As one drives around Copperas Cove these days, the blue-and-white neighborhood watch signs are no longer as prevalent as they once were. In fact, there are precious few, if any, left.

Perhaps the absence of credible and organized neighborhood watch programs is one of the reasons property crimes have risen in Cove in recent times. I, for one, certainly believe so.

Neighborhood watch is undoubtedly the most well-known, most effective and oldest crime prevention program in our history.

For neighborhood watch programs to be effective, however, both the residents and city administration must be involved as a team. Without the sponsorship of the city, the effectiveness of citizen involvement is considerably reduced.

Recent National Night Out assemblies and block parties throughout Central Texas called attention to the need for citizen involvement in combating local crime. Such involvement is essential to community policing, as the police cannot be everywhere at once. Residents become the eyes and ears of the law enforcement community and willing participants in the fight against crime.

Folks know, or should know, their neighborhoods. We know who lives on our street and what vehicles our neighbors own. Without prying into anyone’s business, we also have a general knowledge of the routine of our neighbors to the extent we know when something appears odd or out of place.

It is at those times we should pay particular attention to what is going on. Perhaps our neighbor needs help for a medical emergency or condition, or police assistance is required.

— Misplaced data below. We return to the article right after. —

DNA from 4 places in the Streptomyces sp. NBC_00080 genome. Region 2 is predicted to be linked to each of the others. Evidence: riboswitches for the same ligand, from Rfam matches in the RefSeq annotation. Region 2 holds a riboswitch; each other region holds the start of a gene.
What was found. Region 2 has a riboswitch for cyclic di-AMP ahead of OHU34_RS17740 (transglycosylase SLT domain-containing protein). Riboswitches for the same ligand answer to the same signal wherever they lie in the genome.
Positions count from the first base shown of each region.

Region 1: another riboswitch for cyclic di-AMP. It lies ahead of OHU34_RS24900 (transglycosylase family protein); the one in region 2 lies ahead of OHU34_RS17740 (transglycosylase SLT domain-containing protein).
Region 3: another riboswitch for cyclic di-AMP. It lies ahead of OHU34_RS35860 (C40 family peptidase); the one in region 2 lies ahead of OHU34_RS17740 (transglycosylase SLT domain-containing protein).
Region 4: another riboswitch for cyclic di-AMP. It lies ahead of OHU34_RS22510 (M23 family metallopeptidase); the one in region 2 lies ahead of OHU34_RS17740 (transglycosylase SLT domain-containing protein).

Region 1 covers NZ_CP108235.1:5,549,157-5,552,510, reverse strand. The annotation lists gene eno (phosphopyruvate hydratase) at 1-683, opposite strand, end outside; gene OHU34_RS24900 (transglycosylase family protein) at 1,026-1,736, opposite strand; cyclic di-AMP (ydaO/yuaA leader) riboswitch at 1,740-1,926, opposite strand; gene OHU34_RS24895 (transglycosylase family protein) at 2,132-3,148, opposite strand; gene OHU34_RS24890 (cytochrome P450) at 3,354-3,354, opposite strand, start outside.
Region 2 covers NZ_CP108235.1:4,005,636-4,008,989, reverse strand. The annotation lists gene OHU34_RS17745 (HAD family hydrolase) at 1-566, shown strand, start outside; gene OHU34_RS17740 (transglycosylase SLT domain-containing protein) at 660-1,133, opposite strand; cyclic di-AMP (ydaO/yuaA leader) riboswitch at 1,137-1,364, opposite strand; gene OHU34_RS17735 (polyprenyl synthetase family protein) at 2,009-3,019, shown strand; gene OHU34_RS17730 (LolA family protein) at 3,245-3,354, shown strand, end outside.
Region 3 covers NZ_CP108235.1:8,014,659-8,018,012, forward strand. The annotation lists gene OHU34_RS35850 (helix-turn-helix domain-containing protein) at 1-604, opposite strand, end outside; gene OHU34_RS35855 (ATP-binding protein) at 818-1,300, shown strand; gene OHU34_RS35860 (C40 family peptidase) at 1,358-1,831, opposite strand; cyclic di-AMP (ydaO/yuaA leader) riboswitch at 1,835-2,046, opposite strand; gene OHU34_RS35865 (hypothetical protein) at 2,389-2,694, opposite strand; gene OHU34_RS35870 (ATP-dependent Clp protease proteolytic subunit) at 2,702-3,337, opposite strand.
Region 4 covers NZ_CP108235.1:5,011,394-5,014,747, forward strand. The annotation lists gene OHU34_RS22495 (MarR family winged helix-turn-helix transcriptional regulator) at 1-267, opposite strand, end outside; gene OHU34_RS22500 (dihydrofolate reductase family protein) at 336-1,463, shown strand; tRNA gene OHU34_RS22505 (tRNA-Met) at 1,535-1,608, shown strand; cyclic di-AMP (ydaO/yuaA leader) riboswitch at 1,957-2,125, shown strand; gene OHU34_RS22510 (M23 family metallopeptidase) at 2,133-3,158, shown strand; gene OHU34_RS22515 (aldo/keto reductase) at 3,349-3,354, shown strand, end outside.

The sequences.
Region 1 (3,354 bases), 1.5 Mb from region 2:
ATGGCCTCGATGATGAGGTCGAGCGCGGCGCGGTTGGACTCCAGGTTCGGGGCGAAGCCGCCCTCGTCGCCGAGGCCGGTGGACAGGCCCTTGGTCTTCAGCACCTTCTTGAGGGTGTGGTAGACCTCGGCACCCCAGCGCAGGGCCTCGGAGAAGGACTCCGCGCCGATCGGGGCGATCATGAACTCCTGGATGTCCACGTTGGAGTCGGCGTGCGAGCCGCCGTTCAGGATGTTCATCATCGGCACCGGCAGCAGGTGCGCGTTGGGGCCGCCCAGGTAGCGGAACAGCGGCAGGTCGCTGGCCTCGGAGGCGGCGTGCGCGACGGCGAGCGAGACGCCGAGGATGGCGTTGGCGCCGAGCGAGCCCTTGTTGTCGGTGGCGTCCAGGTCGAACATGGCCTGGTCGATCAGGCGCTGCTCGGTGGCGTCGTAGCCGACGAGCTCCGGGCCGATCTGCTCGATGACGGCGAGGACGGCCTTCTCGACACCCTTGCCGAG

Neighbors watching out for neighbors is a very effective tool for preventing burglaries and thefts, criminal mischief and crimes against people. This was clearly demonstrated recently in Harker Heights when a neighbor reported the in-progress burglary of a residence to police. The suspects were apprehended with the stolen items.

People interested in initiating a neighborhood watch program should contact the city administration for a contact person or number for assistance. If that fails, national agencies are available and willing to step into the void.

One such agency is the National Neighborhood Watch of the National Sheriff’s Association. This organization has resources available to provide program materials and startup assistance for anyone interested in starting a program in their neighborhood. Go to www.sheriffs.org.

Thefts/burglaries

It gets worse each week. Seventeen thefts and burglaries were reported in the seven days beginning Oct. 13. Eighteen thefts were reported considering a fleeing shoplifter from a local business. This number should make every resident of Copperas Cove think about a neighborhood watch program and increased police patrols in neighborhoods.

  • Theft of currency was reported Oct. 12 in the 400 block of South 25th Street.
  • A camera system and currency were reported stolen from a building Oct. 13 in the 300 block of South First Street.
  • Burglary of a building and damage by graffiti were reported Oct. 17 in the 300 block of South First Street. The doors, a refrigerator, cameras and food were reported damaged. Damage was estimated at $306. This is the second property crime at this business in the same week.
  • A burglary of a residence was reported Oct. 13 in the 1600 block of Hughes Street.
  • The theft of currency was reported Oct. 14 in the 1200 block of 19th Street.
  • The theft of a vehicle registration sticker was reported Oct. 14 in the 200 block of East Business U.S. Highway 190. This sticker will undoubtedly be placed on an unsafe, uninsured clunker that would otherwise fail inspection. Drivers beware.
  • A GPS device was reported stolen Oct. 14 in the 1000 block of Brookview Drive.
  • A watch and an iPod were reported stolen from a vehicle Oct. 14 in the 1400 block of Martin Luther king Jr. Drive. Apparently, someone failed to heed my “take it-hide it-lock it” advice. Unfortunately, over 80 percent of vehicle burglary victims make the same costly mistake.